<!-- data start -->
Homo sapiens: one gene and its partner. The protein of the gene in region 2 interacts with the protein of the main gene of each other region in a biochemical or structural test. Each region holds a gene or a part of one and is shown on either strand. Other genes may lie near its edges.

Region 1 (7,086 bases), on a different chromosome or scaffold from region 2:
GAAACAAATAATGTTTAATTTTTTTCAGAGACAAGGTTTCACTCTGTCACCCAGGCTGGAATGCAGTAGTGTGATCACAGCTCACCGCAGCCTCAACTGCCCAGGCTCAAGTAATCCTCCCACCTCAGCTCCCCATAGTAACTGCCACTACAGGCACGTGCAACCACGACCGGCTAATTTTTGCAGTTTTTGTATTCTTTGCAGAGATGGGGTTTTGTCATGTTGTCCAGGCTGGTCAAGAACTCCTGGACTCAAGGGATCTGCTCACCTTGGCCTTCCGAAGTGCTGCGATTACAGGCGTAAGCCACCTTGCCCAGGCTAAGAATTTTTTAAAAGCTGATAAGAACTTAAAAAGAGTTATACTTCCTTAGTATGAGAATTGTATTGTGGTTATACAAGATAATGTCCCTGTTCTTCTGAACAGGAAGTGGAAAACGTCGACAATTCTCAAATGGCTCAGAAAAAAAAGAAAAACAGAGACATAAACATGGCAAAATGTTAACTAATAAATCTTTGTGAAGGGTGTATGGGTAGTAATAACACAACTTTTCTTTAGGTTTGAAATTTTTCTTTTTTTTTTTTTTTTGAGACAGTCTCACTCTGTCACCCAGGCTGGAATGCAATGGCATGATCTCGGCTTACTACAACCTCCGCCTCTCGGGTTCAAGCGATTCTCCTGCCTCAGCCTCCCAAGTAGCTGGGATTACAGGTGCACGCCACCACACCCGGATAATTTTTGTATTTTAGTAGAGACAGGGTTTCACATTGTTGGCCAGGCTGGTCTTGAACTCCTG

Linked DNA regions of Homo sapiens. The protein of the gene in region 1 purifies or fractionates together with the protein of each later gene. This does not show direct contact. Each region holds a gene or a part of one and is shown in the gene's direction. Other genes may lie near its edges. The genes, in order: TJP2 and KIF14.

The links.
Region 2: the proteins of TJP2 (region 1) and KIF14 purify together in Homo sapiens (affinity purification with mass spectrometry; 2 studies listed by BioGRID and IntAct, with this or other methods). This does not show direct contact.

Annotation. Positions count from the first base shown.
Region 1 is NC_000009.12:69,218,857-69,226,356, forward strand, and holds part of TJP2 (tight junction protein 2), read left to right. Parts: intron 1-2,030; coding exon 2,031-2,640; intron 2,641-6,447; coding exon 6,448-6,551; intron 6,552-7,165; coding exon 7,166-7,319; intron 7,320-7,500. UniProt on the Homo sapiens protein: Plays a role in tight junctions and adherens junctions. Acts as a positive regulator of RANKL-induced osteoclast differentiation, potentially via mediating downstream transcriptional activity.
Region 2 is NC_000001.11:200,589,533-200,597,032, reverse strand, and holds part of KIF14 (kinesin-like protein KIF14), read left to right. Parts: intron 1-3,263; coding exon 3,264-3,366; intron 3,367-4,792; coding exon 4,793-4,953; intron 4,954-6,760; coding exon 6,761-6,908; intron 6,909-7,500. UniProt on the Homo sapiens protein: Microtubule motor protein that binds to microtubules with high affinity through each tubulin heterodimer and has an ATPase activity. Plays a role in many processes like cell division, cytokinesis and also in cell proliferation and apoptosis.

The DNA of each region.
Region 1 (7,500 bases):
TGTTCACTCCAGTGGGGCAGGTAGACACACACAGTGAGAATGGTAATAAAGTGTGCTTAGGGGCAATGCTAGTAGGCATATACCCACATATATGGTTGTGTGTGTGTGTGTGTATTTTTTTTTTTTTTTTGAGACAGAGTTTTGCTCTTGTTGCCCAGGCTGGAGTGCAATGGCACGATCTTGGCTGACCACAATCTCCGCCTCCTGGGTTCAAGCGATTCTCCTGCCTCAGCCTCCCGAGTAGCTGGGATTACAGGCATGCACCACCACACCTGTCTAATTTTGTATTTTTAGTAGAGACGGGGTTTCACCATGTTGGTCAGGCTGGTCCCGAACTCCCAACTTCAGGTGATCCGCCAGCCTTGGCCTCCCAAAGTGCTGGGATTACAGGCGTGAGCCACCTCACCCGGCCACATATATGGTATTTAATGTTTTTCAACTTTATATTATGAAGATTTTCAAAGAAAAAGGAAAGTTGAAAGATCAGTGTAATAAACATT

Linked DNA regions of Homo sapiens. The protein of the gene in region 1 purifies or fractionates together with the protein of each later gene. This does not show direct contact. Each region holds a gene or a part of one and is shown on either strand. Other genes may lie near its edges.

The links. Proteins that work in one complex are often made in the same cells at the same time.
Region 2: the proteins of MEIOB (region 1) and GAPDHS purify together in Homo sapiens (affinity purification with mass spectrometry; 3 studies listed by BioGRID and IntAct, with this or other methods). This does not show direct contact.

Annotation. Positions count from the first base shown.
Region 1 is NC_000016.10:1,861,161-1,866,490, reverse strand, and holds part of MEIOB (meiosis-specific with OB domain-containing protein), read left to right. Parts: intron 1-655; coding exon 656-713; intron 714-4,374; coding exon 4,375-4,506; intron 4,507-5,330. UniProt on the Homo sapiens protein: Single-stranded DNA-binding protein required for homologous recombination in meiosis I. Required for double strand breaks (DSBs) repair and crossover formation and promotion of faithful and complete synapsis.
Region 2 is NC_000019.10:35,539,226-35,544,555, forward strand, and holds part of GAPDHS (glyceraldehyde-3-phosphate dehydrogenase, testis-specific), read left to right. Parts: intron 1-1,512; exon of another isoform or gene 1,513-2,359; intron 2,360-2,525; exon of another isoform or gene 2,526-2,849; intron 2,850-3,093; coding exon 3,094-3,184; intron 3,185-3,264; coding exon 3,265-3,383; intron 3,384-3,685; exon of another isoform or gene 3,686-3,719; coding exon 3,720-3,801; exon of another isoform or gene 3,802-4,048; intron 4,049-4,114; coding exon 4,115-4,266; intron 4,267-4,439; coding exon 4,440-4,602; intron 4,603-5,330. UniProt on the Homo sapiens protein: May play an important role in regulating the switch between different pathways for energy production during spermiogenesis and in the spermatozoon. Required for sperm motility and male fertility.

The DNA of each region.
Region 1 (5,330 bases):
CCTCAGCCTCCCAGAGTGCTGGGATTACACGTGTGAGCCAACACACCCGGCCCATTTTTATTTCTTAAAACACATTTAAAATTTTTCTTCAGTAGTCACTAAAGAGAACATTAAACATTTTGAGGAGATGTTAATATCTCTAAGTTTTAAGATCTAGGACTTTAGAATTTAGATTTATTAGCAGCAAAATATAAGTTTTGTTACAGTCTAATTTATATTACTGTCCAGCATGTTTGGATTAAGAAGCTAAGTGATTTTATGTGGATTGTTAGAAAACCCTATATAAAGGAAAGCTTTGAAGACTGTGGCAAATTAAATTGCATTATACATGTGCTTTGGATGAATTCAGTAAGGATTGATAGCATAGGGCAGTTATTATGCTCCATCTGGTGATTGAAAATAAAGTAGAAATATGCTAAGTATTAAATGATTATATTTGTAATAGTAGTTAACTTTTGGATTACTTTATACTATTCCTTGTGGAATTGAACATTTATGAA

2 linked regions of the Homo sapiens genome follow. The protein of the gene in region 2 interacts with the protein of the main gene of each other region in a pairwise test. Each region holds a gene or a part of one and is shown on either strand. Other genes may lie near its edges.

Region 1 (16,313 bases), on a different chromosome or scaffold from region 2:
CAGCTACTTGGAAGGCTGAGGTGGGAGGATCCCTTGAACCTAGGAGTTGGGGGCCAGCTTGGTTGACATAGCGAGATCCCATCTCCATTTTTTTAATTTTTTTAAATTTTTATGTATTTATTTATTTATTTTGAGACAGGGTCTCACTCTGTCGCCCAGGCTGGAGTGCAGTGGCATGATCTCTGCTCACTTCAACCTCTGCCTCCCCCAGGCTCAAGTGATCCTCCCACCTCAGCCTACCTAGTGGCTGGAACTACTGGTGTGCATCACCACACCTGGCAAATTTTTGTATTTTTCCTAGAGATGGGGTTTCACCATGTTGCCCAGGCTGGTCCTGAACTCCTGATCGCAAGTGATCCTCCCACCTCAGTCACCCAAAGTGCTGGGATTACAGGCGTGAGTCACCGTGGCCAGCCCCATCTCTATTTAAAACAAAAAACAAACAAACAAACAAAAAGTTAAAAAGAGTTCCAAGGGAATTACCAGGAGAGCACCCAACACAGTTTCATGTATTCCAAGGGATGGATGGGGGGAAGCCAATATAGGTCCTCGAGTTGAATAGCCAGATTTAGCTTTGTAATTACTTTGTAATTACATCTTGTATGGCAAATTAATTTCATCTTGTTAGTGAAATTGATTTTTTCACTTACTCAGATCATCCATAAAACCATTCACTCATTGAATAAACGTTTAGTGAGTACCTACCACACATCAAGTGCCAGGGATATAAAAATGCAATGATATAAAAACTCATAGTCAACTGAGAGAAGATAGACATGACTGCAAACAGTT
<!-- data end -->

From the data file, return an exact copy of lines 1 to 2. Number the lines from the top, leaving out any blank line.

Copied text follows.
Homo sapiens: one gene and its partner. The protein of the gene in region 2 interacts with the protein of the main gene of each other region in a biochemical or structural test. Each region holds a gene or a part of one and is shown on either strand. Other genes may lie near its edges.

Region 1 (7,086 bases), on a different chromosome or scaffold from region 2: